Geoserver and Open Standards: A Success Story
Presentation | Presented
- Saul Farber, Commonwealth of Massachusetts Executive Office of Energy and Environmental Affairs
In 2000, MassGIS commissioned a proprietary WMS/WFS implementation to fulfill dual goals:
1)Creation of a repository of GIS web-services that any group in state government could use to collect data from third parties or to put maps on their websites.
2)We wanted to use this repository ourselves to create a web-based tool which would allow browsing and downloading any of the layers from the MassGIS data catalog.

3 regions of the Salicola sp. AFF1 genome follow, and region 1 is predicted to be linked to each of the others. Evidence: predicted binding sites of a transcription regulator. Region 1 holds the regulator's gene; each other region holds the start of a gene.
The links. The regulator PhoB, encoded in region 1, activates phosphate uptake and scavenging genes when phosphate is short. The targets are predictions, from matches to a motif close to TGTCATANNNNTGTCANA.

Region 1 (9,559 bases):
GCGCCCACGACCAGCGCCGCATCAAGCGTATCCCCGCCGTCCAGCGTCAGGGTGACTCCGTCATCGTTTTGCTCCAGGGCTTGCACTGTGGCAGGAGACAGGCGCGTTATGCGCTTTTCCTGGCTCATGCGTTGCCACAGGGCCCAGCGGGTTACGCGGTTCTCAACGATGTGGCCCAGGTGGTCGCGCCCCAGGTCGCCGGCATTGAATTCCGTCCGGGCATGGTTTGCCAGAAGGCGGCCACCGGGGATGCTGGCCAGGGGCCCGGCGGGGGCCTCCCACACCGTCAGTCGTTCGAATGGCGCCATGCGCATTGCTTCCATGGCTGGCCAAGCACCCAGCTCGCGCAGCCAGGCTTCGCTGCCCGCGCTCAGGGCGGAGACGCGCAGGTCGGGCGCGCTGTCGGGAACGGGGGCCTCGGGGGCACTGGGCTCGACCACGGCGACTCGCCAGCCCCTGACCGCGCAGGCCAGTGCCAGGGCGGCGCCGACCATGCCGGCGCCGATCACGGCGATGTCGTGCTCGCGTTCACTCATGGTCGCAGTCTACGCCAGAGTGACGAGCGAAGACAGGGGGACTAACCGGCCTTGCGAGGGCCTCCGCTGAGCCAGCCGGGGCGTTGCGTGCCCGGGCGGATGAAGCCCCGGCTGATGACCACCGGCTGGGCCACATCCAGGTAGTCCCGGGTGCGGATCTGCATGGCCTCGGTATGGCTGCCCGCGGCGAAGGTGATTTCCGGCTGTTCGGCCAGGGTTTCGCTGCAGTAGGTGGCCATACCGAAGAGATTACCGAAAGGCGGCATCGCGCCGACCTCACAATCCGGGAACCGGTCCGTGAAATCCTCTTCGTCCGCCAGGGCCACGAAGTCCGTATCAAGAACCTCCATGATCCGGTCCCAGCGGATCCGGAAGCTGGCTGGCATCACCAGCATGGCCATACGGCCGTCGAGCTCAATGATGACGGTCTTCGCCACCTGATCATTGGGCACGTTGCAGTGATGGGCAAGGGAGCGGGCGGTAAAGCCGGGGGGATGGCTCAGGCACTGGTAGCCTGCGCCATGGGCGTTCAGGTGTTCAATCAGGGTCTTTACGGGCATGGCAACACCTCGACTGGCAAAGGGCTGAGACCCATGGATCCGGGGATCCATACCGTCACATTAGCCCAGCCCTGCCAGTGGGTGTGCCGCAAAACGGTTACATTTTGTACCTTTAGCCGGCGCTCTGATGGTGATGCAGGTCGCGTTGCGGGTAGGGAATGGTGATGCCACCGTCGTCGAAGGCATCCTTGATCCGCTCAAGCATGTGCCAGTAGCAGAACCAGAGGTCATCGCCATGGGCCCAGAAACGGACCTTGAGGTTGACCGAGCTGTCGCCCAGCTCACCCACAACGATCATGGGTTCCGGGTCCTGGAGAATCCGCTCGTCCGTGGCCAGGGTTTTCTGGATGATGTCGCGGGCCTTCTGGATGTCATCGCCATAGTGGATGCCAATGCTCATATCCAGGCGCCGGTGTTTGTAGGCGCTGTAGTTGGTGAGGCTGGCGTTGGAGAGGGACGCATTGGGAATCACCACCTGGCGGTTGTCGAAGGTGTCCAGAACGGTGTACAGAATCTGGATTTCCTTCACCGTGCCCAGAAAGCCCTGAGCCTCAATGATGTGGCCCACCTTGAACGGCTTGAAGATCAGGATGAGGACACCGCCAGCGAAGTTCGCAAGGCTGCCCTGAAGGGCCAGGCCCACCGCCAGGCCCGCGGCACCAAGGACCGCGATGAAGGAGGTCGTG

In 2003 a mix of COTS and custom-written connector technology were delivered by our vendor. By 2005 the solution was proving expensive, unreliable/not-scalable and tough to maintain.
By switching to geoserver we addressed:
1)Cost: By using our money for cheap but fast commodity hardware rather than expensive software licenses.
2)Reliability/scalability: By using clustering we were able to easily increase performance by adding more hardware. Clustering also made sure our services were highly available, even if software crashes or hardware problems made one server unavailable.
3)Maintenance and development goals: Since we have J2EE experience in-house, we were able to make geoserver do exactly what we wanted, including adding new functionality. Also, we can fix our own bugs!